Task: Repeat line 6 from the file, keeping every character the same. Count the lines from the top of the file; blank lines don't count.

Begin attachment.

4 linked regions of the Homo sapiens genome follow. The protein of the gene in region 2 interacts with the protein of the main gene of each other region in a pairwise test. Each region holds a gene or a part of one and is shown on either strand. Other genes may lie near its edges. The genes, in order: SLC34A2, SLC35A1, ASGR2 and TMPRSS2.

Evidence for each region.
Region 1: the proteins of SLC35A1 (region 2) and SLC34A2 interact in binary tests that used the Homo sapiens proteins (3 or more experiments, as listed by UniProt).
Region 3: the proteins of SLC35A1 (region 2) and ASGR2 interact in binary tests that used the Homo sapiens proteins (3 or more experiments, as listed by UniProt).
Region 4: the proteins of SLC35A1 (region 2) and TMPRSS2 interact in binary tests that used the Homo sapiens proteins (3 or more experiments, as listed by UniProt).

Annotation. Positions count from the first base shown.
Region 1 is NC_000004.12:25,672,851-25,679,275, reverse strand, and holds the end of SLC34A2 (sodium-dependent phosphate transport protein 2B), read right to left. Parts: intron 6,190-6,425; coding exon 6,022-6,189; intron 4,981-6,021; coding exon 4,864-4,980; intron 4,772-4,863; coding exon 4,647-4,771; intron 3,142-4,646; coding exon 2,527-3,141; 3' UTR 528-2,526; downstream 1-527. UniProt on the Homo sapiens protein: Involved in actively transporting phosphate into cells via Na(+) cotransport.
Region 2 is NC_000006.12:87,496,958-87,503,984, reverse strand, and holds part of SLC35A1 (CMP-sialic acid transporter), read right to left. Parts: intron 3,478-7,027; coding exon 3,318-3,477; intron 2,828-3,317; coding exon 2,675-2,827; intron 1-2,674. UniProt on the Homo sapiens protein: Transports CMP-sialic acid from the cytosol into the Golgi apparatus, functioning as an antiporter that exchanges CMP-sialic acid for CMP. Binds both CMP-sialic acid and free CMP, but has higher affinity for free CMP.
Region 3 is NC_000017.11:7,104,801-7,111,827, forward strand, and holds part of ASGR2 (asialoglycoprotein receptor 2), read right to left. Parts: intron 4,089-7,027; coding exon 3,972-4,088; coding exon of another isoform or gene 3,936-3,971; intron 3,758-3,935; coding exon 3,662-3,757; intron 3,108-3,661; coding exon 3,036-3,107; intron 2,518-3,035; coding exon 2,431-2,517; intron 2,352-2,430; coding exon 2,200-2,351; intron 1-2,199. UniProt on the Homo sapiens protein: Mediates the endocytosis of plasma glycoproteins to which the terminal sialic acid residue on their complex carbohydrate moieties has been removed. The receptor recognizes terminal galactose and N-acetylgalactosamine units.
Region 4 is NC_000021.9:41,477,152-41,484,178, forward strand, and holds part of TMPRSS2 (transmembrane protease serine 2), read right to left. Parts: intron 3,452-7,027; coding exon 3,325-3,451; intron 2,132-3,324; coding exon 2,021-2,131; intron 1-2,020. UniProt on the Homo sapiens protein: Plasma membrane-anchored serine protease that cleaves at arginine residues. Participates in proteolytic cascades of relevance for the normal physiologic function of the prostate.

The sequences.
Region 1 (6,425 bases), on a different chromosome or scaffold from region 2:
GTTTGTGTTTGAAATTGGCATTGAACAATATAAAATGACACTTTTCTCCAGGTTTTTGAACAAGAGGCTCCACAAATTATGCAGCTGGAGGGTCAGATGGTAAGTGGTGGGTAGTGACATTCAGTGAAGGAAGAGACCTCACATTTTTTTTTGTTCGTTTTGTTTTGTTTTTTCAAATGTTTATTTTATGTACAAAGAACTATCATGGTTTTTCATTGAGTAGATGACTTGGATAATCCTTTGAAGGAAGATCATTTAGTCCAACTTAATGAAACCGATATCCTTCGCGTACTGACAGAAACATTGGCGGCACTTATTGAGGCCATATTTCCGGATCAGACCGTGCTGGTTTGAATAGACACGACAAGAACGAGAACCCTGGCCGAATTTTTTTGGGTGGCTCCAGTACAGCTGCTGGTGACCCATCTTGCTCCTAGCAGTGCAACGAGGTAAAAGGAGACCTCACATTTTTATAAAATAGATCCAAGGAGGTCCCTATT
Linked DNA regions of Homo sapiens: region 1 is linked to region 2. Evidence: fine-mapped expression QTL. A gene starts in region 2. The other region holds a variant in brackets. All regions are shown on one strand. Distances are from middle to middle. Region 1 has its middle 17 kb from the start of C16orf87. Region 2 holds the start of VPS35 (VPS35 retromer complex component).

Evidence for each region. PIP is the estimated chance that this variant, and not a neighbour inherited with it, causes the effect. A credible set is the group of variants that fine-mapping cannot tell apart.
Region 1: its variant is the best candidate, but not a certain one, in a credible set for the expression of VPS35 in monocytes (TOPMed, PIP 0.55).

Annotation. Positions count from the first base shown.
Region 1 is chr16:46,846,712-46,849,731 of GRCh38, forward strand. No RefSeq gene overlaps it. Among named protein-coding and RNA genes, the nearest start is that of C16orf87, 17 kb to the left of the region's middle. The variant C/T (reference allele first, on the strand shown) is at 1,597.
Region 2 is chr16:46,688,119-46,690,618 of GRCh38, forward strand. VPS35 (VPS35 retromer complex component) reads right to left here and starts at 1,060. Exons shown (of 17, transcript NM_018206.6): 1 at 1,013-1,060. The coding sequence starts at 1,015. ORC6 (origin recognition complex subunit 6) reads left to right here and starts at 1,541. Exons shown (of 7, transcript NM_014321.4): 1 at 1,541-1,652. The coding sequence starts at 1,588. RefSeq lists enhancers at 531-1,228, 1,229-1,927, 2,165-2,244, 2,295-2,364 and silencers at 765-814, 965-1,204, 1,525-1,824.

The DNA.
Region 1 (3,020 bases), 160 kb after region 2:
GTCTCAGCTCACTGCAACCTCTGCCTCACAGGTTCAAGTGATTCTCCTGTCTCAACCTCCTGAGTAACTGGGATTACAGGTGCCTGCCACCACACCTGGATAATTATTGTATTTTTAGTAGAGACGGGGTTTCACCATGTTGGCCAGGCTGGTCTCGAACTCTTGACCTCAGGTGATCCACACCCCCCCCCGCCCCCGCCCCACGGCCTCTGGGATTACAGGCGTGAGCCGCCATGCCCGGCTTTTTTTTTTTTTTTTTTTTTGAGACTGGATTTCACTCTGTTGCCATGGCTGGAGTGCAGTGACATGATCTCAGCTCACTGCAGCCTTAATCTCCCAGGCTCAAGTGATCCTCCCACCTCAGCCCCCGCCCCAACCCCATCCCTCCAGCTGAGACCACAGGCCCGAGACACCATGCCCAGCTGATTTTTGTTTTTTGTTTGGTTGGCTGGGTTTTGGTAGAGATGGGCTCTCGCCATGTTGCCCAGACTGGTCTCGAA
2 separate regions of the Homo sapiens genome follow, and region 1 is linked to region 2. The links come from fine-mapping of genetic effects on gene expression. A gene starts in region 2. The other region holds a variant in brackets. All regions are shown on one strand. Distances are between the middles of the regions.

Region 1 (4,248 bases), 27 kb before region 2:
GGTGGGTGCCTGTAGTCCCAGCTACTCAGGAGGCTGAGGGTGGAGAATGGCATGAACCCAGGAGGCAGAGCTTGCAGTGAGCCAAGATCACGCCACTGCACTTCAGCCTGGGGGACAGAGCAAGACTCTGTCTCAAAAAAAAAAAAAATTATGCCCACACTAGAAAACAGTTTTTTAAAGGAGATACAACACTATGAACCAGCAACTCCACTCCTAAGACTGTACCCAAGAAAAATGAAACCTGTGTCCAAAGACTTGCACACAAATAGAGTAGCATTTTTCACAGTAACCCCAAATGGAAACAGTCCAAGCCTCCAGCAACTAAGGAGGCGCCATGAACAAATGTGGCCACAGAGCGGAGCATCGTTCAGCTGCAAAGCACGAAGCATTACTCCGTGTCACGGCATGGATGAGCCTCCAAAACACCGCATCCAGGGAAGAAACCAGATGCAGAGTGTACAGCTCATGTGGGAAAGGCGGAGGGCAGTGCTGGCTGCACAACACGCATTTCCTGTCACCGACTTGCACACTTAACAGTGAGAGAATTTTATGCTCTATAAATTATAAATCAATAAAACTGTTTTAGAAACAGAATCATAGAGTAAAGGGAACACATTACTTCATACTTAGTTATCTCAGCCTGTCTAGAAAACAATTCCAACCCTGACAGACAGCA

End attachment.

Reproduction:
Annotation. Positions count from the first base shown.